Your Birmingham DUI Case: The Basics
You don't even realize how cold it is outside on The J Clyde's beer garden, but that may be the gourmet beer keeping you warm. What, were you supposed to drink water with those sweet potato fries? No way, but tomorrow is a weekday and you need to drive home, you'll be fine. You decide to stay off the freeway to be careful, but while heading out of town south on 18th Street red lights flash in your rear view mirror. The jig is up, but you have no idea what comes next. FindLaw has created this general guide with information about a typical Birmingham DUI case.
A Birmingham police officer typically begins a stop by observing you for signs of intoxication, including bloodshot eyes and smelly beer breath. If the officer suspects you've been drinking, he or she will likely ask you to step out of your vehicle and perform Field Sobriety Tests, which are simple exercises designed to test your coordination and memory.
If you perform poorly, the officer will likely ask you to submit to a chemical test, and if it reads your blood alcohol content, or "BAC," above the legal limit, you will be arrested on the spot.
Driving Under the Influence
Alabama defines driving under the influence as driving a vehicle with a BAC level of 0.08% or more, for most adults. The state places a 0.04% limit on commercial drivers, and a 0.02% limit on minors and individuals who operate a school bus or day care van.
The penalties for DUI start off reasonable and quickly scale up depending on how many prior DUI convictions you've suffered. There is no mandatory minimum jail time for a first timer, but you'll likely be fined between $600 and $1,200. If you're convicted of a second DUI within the Alabama "lookback period" of five years, you will face at least five days in jail. Expect a 60-day sentence for a third DUI, and your fourth or more conviction becomes a felony with at least one year in prison. Judges also have the discretion to order the installation and maintenance of an ignition interlock device and court-ordered substance abuse treatment when they feel it is necessary.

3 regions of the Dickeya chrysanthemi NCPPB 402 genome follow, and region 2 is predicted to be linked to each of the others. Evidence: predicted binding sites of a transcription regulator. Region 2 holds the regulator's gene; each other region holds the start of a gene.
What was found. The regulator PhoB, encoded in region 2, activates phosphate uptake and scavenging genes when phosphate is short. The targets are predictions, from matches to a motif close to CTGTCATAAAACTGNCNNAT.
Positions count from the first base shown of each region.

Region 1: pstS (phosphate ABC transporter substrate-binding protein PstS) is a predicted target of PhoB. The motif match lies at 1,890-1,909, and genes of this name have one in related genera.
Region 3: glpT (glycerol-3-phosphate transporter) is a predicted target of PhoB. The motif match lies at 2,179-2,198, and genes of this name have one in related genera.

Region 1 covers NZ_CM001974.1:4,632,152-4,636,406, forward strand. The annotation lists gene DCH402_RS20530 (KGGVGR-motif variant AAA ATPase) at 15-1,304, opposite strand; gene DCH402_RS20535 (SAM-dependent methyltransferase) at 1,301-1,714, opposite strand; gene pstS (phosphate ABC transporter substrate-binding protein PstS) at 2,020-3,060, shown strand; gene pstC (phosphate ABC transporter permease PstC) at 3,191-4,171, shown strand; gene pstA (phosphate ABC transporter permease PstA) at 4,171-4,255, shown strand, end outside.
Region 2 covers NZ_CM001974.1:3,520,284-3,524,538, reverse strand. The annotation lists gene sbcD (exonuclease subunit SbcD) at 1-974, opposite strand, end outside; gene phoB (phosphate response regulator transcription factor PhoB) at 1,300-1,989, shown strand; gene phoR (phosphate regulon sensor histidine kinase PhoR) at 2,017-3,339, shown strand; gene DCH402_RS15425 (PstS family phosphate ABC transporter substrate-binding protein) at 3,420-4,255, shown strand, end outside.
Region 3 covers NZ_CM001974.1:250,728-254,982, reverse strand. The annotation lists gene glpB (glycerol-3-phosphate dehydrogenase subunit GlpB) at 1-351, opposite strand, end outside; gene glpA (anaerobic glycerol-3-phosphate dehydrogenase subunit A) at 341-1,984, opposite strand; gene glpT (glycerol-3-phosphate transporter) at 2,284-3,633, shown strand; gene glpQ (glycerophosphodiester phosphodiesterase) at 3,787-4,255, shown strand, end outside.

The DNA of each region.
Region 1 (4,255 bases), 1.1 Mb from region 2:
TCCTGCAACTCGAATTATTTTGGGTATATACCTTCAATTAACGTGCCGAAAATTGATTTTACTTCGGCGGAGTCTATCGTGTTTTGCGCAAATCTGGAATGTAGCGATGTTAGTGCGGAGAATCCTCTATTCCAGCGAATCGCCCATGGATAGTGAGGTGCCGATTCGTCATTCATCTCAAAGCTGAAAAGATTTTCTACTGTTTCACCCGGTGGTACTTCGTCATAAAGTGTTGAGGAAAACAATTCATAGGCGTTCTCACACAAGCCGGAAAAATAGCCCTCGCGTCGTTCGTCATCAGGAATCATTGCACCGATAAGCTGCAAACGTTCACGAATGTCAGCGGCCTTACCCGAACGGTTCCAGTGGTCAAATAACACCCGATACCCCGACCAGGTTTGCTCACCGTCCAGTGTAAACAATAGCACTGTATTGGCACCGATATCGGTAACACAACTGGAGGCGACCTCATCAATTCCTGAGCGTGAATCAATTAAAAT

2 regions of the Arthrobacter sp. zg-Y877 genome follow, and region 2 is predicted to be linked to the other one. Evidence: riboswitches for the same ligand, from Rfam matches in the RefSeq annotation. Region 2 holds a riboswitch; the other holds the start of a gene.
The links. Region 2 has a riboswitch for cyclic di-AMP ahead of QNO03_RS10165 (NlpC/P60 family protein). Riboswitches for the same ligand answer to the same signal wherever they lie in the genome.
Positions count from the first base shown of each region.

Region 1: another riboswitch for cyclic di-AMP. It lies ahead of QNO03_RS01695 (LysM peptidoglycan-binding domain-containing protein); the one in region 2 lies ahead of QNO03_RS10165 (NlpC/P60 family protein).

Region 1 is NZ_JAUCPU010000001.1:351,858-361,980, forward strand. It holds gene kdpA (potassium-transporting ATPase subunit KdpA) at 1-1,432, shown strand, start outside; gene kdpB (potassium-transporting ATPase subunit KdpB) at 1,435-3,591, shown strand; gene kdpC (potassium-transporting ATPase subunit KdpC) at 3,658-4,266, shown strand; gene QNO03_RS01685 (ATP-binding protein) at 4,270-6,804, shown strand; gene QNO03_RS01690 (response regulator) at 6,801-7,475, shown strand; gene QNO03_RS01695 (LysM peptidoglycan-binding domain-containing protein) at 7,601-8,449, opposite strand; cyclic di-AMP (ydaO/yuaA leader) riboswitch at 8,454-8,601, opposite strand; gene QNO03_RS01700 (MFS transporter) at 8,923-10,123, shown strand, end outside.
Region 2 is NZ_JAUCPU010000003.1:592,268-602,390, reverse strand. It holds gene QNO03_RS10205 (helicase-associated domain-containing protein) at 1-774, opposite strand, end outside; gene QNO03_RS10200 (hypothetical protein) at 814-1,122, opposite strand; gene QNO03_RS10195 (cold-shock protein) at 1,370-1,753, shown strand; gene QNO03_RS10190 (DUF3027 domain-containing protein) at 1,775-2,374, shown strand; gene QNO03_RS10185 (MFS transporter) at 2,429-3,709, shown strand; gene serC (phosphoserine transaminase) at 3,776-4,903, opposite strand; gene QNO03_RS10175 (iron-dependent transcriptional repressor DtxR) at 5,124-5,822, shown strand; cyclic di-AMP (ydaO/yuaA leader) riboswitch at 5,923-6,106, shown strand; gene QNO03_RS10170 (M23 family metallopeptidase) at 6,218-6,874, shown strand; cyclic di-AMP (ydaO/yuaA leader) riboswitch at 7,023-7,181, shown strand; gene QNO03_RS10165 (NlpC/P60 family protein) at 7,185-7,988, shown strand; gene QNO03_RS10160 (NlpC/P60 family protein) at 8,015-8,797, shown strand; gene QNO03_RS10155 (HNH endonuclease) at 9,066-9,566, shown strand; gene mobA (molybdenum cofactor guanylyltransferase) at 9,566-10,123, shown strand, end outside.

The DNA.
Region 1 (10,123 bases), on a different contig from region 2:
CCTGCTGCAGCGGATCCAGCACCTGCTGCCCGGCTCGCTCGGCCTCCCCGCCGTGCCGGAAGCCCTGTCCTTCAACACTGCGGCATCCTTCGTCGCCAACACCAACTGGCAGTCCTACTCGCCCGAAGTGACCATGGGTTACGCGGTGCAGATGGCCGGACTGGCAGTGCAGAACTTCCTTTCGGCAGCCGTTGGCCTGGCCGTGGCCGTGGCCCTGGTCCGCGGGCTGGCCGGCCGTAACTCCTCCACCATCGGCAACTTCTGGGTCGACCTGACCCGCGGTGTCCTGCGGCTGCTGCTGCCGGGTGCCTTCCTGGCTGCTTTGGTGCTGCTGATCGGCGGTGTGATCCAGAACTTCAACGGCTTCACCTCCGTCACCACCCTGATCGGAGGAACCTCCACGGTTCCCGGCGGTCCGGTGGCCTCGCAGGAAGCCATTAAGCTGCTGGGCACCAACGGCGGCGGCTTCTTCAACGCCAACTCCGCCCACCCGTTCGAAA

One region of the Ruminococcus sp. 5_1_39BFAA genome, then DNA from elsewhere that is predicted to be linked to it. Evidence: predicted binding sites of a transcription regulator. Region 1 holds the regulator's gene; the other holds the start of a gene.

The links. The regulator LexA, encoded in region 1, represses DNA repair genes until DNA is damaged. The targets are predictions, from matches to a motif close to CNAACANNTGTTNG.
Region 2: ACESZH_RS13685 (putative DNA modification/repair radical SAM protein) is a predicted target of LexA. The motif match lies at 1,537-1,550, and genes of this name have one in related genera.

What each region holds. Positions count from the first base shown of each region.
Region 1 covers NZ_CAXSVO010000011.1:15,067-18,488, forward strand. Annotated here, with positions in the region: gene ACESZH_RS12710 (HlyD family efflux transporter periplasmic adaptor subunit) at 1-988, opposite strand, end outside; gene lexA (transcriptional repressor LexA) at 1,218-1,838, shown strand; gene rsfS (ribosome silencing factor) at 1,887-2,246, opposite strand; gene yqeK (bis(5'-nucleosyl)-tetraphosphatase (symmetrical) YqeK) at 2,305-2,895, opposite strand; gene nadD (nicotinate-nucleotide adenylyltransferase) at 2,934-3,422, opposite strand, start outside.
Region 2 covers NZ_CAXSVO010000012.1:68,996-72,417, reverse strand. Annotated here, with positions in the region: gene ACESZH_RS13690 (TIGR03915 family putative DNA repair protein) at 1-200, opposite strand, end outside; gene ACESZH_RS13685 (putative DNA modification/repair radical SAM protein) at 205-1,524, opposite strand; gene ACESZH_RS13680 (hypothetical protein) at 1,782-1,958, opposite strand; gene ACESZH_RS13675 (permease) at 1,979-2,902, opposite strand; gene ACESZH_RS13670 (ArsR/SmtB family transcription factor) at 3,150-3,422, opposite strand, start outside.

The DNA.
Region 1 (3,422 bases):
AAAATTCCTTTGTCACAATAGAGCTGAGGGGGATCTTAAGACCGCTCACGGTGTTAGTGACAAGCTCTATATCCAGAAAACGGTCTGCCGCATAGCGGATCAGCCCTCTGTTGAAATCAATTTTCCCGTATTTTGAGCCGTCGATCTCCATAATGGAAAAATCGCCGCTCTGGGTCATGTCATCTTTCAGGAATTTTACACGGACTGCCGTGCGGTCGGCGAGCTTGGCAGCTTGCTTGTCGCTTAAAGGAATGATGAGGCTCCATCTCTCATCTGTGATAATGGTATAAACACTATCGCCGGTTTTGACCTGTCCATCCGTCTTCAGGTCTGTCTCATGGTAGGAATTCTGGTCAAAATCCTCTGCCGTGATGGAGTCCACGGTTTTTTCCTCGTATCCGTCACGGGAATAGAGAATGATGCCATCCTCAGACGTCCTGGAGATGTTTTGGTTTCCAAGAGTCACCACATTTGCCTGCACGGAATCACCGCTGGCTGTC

Alabama's "implied consent" law says that just by driving on public road, you consent to taking a chemical test of your blood, breath, or urine after you are lawfully for DUI. The officer will likely request one specific test, though you can request a different one. If you refuse to take the test, your license will automatically be suspended for 90 days, even if you're later acquitted of DUI. If you've refused a chemical test within the past five years, your license will be suspended for one year.
It is legal to refuse to take a breath test, but it may not help much, because a prosecutor may use your refusal as evidence that you knew you'd fail, and it's possible to end up with a DUI suspension period tacked onto the refusal suspension.
License Suspension Hearing
When you receive a notice that your license has been suspended, you can request an administrative hearing with the Department of Public Safety to appeal your suspension. If your request is received within ten days of the mailing date of your suspension notice, your license suspension will not begin until after the hearing. You may still request a hearing after the initial 10 days, but the suspension will not be delayed. Note that if you've already been convicted of DUI, you will not be granted an administrative hearing. You may also submit a request online or by mail (make sure you include your full name, date of birth and driver's license number):
Driver License Division
P.O. Box 1471
Montgomery, AL 36102-1471
How to Reinstate Your License
After your suspension period has terminated, you may request reinstatement of your suspended driver's license. You can complete and submit a Request for Reinstatement Requirements to the address listed above in order to find out the proper steps you need to take to reinstate your license.
You will receive the form back with instructions how to successfully reinstate your suspended driver's license. A complete list of reinstatement steps will be on the form, but you only need to follow the steps that have been marked, indicating that they apply to you.
Now that you know what to expect in general from a Birmingham DUI case, if you have specific questions about a particular case, you may wish to contact a local DUI attorney.
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